How Low Will Kellogg Go?


Shares of Kellogg (NYS: K) hit a 52-week low yesterday. Let's look at how it got here and whether clouds are ahead.

How it got here
The general economic malaise in the U.S. and downright disaster going on in Europe has made its way to the cereal aisle and Kellogg's results. In the most recent quarter, sales fell 1.3% to $3.4 billion and management said Europe's demand was lower than expected. Commodity prices are putting pressure on the bottom line as well and would have resulted in a decline in earnings if not for a hedge associated with the Pringles acquisition.

Unfortunately for shareholders, the underperformance is nothing new. Kellogg has been stuck in a rut for a long time now, underperforming other food giantsGeneral Mills (NYS: GIS) , Coca-Cola (NYS: KO) , and PepsiCo (NYS: PEP) . As you can see below, it has underperformed rivals over the last five years and has vastly underperformed General Mills and Coca-Cola over the last two years.

K Chart
K Chart

K data by YCharts

The underperformance isn't surprising considering Kellogg is the only one of these companies with negative sales growth in the most recent quarter. General Mills, its closest competitor, grew 13% in the most recent quarter and trades with similar valuation multiples.






General Mills















Source: Yahoo! Finance.

With consumers still pinching pennies around the world, there's no reason to think that sales will pick up soon, and competitors appear to be running circles around Kellogg right now.

What's next?
Kellogg has a nice dividend yield and trades with the lowest forward P/E ratio of the companies I highlighted above, so it may rise from this new low, especially if Europe has any kind of turnaround. But I don't think the stock will outperform rivals that are growing more quickly, so I don't think it's a great buy.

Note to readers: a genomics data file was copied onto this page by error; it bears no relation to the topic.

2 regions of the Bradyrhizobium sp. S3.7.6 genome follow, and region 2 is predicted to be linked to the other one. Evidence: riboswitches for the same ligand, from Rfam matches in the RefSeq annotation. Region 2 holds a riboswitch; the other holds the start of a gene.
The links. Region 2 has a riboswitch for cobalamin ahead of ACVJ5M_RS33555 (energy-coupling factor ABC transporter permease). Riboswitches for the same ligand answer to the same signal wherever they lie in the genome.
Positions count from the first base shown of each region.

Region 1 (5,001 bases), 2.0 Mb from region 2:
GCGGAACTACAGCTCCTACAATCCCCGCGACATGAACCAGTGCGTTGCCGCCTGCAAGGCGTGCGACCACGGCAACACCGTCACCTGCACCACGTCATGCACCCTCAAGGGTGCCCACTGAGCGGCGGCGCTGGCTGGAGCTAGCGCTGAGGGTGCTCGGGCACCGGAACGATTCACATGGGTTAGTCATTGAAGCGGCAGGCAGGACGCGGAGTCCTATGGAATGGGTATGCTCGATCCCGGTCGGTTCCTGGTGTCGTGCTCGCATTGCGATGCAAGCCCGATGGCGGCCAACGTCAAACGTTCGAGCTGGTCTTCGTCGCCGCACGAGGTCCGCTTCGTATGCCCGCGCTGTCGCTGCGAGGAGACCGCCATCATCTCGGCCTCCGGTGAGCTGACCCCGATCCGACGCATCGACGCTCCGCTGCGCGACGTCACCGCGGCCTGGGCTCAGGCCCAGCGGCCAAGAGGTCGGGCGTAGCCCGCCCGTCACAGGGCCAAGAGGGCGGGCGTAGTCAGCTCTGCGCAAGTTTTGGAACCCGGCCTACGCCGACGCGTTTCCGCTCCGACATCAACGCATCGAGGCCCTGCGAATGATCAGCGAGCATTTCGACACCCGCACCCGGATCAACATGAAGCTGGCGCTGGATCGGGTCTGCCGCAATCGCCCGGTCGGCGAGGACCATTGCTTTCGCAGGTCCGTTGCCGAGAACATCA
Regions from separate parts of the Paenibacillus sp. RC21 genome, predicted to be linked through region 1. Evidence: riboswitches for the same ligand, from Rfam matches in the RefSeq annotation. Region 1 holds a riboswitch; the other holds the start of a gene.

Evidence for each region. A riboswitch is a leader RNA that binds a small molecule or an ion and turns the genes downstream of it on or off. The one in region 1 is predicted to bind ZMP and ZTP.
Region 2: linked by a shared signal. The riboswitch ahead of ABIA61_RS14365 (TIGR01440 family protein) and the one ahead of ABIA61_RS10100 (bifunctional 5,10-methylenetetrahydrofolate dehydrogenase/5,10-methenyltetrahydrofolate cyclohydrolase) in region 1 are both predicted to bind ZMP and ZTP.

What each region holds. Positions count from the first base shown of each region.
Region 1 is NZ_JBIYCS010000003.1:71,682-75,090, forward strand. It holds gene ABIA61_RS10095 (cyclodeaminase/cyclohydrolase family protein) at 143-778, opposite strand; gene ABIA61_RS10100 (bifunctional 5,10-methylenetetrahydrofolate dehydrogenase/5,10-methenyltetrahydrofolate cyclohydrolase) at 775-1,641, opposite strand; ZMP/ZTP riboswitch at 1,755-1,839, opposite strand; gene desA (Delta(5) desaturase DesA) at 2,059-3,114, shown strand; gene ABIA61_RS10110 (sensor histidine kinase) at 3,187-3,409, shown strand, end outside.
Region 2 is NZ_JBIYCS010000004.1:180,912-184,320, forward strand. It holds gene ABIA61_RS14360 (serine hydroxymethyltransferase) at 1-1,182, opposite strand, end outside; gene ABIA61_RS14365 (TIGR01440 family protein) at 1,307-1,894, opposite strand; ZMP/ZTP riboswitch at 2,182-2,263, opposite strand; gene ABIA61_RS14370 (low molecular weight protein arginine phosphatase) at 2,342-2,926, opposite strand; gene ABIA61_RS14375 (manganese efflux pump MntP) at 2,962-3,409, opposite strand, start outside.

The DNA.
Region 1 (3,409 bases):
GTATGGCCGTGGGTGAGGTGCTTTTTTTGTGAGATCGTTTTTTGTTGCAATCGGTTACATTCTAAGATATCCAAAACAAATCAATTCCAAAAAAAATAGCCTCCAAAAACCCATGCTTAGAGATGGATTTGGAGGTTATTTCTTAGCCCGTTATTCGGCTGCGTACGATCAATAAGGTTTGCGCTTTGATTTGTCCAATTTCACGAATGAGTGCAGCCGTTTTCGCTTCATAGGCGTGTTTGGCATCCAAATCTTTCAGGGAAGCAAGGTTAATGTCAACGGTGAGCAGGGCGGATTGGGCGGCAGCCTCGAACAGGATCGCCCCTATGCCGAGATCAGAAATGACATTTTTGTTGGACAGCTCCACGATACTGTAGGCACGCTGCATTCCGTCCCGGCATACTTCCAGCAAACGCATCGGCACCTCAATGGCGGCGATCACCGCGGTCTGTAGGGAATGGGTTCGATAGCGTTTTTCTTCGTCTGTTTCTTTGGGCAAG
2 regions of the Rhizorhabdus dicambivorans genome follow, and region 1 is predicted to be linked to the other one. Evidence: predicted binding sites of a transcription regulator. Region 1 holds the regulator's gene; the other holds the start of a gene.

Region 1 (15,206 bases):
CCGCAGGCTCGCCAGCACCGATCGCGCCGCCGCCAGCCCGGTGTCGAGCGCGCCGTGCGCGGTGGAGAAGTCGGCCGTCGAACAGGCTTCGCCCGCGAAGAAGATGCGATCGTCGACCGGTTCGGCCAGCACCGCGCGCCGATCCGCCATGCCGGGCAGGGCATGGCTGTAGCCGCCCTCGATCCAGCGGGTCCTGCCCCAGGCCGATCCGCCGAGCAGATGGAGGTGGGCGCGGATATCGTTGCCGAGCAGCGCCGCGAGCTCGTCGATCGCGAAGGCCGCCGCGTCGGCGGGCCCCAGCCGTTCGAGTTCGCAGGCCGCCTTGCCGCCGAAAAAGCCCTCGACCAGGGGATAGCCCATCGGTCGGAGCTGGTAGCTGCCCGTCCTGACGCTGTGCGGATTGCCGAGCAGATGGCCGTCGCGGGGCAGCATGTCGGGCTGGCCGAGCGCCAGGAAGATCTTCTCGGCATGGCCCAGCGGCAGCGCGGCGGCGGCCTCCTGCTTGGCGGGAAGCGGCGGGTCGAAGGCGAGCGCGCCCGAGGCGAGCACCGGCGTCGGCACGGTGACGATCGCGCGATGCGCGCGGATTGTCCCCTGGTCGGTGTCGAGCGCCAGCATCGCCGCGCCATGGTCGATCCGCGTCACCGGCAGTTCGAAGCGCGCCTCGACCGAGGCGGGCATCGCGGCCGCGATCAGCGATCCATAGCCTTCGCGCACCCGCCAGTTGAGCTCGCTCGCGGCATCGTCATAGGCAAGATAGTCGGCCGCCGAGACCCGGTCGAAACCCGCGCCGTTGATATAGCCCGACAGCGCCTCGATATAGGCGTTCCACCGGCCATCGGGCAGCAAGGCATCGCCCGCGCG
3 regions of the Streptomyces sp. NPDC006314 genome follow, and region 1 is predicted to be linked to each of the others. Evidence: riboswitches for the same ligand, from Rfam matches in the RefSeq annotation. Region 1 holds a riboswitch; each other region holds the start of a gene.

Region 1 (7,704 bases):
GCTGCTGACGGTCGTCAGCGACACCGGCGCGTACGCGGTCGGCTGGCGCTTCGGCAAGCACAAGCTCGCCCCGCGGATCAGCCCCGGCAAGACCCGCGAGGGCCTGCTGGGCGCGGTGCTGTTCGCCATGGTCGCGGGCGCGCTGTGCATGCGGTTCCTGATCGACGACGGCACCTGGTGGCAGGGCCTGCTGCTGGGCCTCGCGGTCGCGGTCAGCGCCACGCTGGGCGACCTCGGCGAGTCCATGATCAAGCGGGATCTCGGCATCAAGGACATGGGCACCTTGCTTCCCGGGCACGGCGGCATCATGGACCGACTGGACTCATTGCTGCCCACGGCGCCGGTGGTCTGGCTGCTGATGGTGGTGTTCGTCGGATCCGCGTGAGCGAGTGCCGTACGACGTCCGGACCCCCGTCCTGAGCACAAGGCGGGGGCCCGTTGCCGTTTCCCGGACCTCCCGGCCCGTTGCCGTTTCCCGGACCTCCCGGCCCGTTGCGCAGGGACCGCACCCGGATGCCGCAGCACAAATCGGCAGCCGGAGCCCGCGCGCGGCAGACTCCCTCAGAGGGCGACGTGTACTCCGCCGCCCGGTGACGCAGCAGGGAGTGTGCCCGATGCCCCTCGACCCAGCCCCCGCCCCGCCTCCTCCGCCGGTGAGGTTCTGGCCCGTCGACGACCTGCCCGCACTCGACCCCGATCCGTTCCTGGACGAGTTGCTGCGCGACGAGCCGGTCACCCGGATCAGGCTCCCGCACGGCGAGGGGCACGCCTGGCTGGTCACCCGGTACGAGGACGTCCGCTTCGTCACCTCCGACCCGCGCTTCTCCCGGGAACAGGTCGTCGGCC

Despite the underperformance recently, the CAPS community thinks there are some positive signs going forward. They've given the stock four stars (out of five), with 858 players saying the stock will outperform the market.

What we know for sure is that Kellogg isn't going anywhere anytime soon, so if you have a low-risk portfolio this wouldn't be a bad place to sock some money away. I think there are better buys out there, but I do know that in 10 years Kellogg will still have a major presence in the cereal aisle, so it won't stay down for long.

Interested in reading more about Kellogg? Click here to add it to My Watchlist, which will find all of our Foolish analysis on this stock.

At the time thisarticle was published Fool contributorTravis Hoiumdoes not have a position in any company mentioned. You can follow Travis on Twitter at@FlushDrawFool, check out hispersonal stock holdingsor follow his CAPS picks atTMFFlushDraw.The Motley Fool owns shares of PepsiCo and Coca-Cola.Motley Fool newsletter serviceshave recommended buying shares of Coca-Cola and PepsiCo.Motley Fool newsletter serviceshave recommended creating a diagonal call position in PepsiCo. The Motley Fool has adisclosure policy. We Fools may not all hold the same opinions, but we all believe thatconsidering a diverse range of insightsmakes us better investors. Try any of our Foolish newsletter servicesfree for 30 days.

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